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Flit is the brand name for an insecticide.
The original product, invented by chemist Dr. Franklin C. Nelson and launched in 1923 and mainly intended for killing flies and mosquitoes, was mineral oil based and manufactured by the Standard Oil Company of New Jersey before the company, now part of ExxonMobil, renamed itself first Esso and later Exxon. The Esso formulation contained 5% DDT in the late 1940s and early 1950s, before the negative environmental impact of DDT was widely understood. Later marketed as "FLIT MLO," it has since been discontinued. A hand-operated device called a Flit gun was commonly used to perform the spraying.
The Flit brand name has been reused for another insecticide product, with the primary active ingredient of permethrin, marketed by Clarke Mosquito Control. The current product is most often used to control adult mosquitoes. Spraying it into the air kills adult mosquitoes that are present and then by settling onto surfaces it kills mosquitoes that may later land.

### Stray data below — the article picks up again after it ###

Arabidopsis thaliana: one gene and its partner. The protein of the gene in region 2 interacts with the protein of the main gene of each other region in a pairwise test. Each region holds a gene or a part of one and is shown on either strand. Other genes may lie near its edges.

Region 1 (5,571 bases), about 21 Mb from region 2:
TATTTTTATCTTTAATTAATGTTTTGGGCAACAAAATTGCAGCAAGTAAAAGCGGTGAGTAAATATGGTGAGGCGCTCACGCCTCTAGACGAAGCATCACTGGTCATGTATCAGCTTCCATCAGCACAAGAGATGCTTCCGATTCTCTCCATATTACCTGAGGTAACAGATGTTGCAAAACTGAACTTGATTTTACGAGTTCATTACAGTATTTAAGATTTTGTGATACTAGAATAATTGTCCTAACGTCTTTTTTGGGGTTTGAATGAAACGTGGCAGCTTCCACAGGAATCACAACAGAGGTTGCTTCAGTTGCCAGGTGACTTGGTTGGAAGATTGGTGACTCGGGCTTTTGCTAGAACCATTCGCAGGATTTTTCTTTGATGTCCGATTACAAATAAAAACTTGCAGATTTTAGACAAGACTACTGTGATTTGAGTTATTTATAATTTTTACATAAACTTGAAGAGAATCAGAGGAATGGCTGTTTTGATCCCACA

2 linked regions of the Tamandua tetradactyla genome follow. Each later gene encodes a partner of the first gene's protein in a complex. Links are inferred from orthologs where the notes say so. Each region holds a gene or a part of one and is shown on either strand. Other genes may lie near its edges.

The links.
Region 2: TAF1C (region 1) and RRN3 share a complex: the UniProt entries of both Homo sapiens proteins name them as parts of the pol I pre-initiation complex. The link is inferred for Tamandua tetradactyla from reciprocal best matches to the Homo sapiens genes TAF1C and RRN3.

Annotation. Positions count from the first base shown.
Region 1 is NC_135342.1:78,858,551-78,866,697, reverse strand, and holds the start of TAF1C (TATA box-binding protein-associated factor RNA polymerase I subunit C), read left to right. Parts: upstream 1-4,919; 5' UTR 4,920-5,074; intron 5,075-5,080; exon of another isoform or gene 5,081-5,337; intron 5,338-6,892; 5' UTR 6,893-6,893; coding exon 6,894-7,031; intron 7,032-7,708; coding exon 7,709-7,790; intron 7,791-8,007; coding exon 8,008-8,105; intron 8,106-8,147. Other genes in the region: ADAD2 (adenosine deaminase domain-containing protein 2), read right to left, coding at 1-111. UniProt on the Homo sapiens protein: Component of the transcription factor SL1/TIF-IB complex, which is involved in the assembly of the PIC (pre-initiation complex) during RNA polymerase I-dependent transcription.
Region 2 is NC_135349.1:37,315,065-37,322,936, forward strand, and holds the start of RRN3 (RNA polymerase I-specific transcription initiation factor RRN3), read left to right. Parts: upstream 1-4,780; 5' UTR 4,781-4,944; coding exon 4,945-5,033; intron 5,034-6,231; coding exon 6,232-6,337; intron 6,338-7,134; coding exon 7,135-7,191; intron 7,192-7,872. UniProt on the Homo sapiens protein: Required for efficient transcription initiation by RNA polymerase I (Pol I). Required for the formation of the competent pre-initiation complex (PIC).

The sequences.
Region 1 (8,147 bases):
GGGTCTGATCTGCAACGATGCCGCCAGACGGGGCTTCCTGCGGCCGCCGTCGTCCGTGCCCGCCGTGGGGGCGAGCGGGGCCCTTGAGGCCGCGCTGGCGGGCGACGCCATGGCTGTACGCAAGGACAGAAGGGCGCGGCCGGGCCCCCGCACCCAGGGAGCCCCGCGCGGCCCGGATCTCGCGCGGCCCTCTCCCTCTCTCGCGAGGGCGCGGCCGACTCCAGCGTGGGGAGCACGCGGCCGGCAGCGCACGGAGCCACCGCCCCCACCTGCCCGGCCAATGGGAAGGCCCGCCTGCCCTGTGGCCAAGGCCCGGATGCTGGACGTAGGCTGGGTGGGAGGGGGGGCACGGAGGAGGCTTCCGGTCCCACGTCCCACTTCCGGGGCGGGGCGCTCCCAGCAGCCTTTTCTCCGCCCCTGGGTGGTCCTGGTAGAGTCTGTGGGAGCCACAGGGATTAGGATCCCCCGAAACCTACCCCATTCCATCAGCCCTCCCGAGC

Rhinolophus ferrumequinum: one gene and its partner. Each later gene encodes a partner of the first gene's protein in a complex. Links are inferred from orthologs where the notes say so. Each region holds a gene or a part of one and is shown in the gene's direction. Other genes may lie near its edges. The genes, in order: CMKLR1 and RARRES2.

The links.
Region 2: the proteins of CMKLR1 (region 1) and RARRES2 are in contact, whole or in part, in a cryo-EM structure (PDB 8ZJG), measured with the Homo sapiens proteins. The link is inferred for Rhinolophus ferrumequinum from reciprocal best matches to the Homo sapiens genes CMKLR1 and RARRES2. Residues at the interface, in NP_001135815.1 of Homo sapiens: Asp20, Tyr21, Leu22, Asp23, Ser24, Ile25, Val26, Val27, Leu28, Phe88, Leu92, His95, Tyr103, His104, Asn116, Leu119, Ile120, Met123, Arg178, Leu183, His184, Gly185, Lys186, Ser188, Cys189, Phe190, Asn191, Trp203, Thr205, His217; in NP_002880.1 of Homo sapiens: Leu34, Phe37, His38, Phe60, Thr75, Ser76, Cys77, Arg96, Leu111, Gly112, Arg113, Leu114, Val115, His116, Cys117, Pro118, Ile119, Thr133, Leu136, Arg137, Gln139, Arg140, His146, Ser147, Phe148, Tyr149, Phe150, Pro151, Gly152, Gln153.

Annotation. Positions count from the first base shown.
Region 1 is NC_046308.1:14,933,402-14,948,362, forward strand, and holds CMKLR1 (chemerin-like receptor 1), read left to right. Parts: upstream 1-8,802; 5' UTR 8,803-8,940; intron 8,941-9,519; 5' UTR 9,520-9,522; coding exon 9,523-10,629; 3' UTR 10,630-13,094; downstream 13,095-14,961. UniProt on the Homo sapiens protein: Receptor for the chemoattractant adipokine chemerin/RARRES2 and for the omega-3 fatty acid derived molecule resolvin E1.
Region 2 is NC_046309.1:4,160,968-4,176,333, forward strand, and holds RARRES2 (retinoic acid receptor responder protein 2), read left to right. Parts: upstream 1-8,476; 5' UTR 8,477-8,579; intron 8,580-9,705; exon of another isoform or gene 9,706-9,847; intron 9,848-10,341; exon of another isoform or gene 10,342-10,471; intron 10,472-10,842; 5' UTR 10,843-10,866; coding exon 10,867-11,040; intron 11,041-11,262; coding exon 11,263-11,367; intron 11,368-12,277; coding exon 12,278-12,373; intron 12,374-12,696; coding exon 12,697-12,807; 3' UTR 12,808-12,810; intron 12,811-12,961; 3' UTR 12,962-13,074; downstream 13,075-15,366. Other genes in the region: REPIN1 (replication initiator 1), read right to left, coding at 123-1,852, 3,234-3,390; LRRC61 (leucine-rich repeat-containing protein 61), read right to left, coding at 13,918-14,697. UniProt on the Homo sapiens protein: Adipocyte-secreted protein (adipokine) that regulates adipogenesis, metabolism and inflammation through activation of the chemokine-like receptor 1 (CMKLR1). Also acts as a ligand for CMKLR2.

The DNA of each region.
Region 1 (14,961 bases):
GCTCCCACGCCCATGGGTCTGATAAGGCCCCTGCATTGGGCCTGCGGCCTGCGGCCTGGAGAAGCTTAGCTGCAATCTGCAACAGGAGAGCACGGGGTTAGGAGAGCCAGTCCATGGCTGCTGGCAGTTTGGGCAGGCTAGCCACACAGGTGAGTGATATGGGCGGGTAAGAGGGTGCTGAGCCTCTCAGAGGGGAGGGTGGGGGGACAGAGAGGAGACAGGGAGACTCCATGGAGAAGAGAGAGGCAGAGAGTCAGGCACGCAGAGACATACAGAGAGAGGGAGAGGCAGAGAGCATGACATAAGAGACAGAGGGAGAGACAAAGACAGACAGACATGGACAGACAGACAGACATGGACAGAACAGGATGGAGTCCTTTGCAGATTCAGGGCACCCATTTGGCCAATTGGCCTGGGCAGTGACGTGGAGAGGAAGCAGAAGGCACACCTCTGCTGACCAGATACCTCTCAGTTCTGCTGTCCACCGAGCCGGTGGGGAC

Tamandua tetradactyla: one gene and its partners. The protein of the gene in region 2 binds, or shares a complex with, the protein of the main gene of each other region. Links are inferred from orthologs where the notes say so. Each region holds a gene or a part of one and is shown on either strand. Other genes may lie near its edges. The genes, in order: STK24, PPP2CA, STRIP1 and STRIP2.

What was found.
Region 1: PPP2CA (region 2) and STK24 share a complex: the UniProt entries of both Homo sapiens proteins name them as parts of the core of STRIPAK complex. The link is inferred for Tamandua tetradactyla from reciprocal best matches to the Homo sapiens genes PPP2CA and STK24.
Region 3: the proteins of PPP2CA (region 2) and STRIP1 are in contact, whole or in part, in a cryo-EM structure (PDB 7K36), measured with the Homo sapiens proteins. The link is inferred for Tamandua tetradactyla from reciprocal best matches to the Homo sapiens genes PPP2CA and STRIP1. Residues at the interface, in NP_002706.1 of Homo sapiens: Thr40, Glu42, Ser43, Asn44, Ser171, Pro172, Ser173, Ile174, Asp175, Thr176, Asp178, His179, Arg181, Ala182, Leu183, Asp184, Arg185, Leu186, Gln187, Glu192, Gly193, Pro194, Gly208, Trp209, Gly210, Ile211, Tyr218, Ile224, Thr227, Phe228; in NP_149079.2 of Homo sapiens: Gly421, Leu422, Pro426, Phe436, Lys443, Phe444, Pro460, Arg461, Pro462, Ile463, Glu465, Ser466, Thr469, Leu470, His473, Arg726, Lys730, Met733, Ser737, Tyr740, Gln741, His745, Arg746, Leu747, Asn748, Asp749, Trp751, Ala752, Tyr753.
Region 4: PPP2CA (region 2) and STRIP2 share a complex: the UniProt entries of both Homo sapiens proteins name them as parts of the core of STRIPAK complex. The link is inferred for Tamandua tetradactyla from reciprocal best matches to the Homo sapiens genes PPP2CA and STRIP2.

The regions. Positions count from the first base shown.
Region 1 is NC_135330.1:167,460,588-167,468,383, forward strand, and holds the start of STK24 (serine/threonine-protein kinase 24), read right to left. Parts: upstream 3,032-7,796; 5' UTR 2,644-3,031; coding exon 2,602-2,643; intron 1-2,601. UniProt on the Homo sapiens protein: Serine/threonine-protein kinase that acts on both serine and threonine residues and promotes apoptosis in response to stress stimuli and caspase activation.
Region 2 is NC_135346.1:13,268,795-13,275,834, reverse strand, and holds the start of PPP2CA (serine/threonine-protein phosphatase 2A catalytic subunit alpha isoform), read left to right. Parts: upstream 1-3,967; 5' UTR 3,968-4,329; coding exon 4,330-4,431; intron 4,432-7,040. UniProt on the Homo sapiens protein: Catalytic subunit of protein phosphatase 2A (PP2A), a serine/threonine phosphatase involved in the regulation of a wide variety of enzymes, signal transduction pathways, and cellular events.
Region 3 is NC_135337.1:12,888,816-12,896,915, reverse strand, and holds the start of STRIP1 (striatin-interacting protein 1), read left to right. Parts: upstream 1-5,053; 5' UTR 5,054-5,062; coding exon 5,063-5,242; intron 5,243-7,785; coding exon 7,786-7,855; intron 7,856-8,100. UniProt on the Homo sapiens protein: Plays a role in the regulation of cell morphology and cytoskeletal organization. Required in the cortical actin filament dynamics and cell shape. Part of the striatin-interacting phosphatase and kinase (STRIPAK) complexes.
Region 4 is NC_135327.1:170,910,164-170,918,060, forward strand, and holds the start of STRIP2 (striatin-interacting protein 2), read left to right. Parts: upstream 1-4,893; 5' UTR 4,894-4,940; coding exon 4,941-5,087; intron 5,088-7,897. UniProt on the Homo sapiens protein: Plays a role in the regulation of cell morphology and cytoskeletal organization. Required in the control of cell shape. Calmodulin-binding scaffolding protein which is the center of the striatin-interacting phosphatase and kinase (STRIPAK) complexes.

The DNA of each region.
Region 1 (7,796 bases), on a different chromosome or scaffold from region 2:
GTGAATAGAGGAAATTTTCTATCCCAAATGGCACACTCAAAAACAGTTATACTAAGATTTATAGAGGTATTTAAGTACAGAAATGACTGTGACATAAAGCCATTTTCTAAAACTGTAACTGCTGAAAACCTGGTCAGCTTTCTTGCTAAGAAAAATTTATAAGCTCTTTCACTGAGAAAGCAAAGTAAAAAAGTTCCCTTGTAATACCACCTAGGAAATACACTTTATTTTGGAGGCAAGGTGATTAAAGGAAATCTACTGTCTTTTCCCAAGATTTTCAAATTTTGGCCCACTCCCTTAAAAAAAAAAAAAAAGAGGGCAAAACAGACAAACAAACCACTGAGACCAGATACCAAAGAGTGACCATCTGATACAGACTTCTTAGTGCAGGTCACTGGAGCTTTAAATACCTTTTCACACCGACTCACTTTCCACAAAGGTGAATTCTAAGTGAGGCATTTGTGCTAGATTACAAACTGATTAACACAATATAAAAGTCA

In 1928 Flit, then marketed by a newly formed subsidiary of Jersey Standard, Stanco Incorporated, became the subject of a very successful long running advertising campaign. Theodor Seuss Geisel created the artwork for this campaign, years before he started writing the children's books that made him famous as Dr. Seuss. The ads typically showed people threatened by whimsical, menacing insect-like creatures that would look familiar to fans of Dr. Seuss's later work and contained the tagline "Quick, Henry, the Flit!" This advertising campaign continued for 17 years and made "Quick, Henry, the Flit!" a popular catchphrase in the United States.
The insecticide played an important role in one of the deadliest nightclub fire accidents in the history of the United States during the Rhythm Club fire on April 23, 1940. The insecticide had been sprayed on the Spanish moss that decorated the rafters to prevent bugs, but also generated flammable methane gas that fueled the fire that killed 209 people and severely injured many others.